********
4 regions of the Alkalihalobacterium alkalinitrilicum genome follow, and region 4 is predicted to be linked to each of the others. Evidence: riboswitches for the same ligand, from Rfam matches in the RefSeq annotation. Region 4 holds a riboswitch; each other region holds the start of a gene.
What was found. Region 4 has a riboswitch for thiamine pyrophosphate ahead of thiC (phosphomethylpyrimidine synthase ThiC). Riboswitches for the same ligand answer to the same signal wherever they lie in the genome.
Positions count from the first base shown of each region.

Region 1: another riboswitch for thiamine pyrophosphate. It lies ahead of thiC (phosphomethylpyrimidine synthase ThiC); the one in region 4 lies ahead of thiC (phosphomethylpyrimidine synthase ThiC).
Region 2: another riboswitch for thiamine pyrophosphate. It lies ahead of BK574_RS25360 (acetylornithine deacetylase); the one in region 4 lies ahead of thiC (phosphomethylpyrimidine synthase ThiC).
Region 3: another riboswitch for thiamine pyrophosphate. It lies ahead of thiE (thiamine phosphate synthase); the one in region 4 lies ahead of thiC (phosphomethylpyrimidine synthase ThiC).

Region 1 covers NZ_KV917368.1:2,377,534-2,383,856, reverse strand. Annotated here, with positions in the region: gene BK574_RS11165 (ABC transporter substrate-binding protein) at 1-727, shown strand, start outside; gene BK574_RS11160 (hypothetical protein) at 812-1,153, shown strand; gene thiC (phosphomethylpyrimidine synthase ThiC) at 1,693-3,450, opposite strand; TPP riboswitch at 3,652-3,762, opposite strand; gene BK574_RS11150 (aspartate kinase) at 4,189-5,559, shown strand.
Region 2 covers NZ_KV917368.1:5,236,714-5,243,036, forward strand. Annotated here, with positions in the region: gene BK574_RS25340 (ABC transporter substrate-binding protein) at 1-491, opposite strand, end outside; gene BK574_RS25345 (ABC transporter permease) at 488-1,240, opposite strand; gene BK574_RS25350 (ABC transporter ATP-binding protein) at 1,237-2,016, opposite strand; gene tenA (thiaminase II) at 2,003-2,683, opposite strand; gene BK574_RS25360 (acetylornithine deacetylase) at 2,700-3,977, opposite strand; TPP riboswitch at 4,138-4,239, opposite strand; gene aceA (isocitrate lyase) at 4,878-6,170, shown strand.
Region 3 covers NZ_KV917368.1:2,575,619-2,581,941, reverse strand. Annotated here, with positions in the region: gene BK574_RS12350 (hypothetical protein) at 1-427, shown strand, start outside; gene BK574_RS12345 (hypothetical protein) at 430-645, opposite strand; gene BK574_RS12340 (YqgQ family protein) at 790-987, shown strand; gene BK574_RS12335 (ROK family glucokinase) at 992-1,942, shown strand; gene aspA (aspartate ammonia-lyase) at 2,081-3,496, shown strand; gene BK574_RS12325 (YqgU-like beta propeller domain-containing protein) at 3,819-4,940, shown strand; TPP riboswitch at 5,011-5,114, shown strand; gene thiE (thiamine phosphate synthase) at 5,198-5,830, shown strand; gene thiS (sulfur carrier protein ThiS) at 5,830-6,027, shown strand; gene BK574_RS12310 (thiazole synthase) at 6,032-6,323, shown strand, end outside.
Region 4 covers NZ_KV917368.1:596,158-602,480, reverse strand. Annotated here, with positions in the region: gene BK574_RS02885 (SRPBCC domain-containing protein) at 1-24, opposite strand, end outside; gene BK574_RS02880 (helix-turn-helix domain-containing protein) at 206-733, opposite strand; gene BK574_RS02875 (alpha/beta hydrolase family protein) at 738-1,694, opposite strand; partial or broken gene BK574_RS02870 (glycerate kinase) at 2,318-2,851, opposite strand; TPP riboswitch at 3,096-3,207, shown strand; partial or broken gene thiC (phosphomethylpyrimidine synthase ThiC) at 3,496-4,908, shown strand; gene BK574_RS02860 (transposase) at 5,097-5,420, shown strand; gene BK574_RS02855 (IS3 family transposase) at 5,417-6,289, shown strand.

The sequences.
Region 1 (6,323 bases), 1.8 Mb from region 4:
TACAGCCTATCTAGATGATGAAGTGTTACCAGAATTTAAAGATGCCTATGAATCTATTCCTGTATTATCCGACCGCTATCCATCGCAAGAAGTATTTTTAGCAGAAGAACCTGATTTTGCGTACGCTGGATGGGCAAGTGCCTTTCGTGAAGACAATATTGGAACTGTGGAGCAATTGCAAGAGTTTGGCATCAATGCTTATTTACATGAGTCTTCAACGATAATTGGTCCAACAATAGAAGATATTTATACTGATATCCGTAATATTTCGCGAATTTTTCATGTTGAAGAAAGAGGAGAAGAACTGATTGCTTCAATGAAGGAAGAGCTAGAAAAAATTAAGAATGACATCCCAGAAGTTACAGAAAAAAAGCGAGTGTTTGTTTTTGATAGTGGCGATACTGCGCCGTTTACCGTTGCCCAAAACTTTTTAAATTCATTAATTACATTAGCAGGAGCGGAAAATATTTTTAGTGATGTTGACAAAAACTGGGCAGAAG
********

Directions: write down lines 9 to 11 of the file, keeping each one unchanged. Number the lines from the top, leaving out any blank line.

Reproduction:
Region 3 covers NZ_KV917368.1:2,575,619-2,581,941, reverse strand. Annotated here, with positions in the region: gene BK574_RS12350 (hypothetical protein) at 1-427, shown strand, start outside; gene BK574_RS12345 (hypothetical protein) at 430-645, opposite strand; gene BK574_RS12340 (YqgQ family protein) at 790-987, shown strand; gene BK574_RS12335 (ROK family glucokinase) at 992-1,942, shown strand; gene aspA (aspartate ammonia-lyase) at 2,081-3,496, shown strand; gene BK574_RS12325 (YqgU-like beta propeller domain-containing protein) at 3,819-4,940, shown strand; TPP riboswitch at 5,011-5,114, shown strand; gene thiE (thiamine phosphate synthase) at 5,198-5,830, shown strand; gene thiS (sulfur carrier protein ThiS) at 5,830-6,027, shown strand; gene BK574_RS12310 (thiazole synthase) at 6,032-6,323, shown strand, end outside.
Region 4 covers NZ_KV917368.1:596,158-602,480, reverse strand. Annotated here, with positions in the region: gene BK574_RS02885 (SRPBCC domain-containing protein) at 1-24, opposite strand, end outside; gene BK574_RS02880 (helix-turn-helix domain-containing protein) at 206-733, opposite strand; gene BK574_RS02875 (alpha/beta hydrolase family protein) at 738-1,694, opposite strand; partial or broken gene BK574_RS02870 (glycerate kinase) at 2,318-2,851, opposite strand; TPP riboswitch at 3,096-3,207, shown strand; partial or broken gene thiC (phosphomethylpyrimidine synthase ThiC) at 3,496-4,908, shown strand; gene BK574_RS02860 (transposase) at 5,097-5,420, shown strand; gene BK574_RS02855 (IS3 family transposase) at 5,417-6,289, shown strand.

The sequences.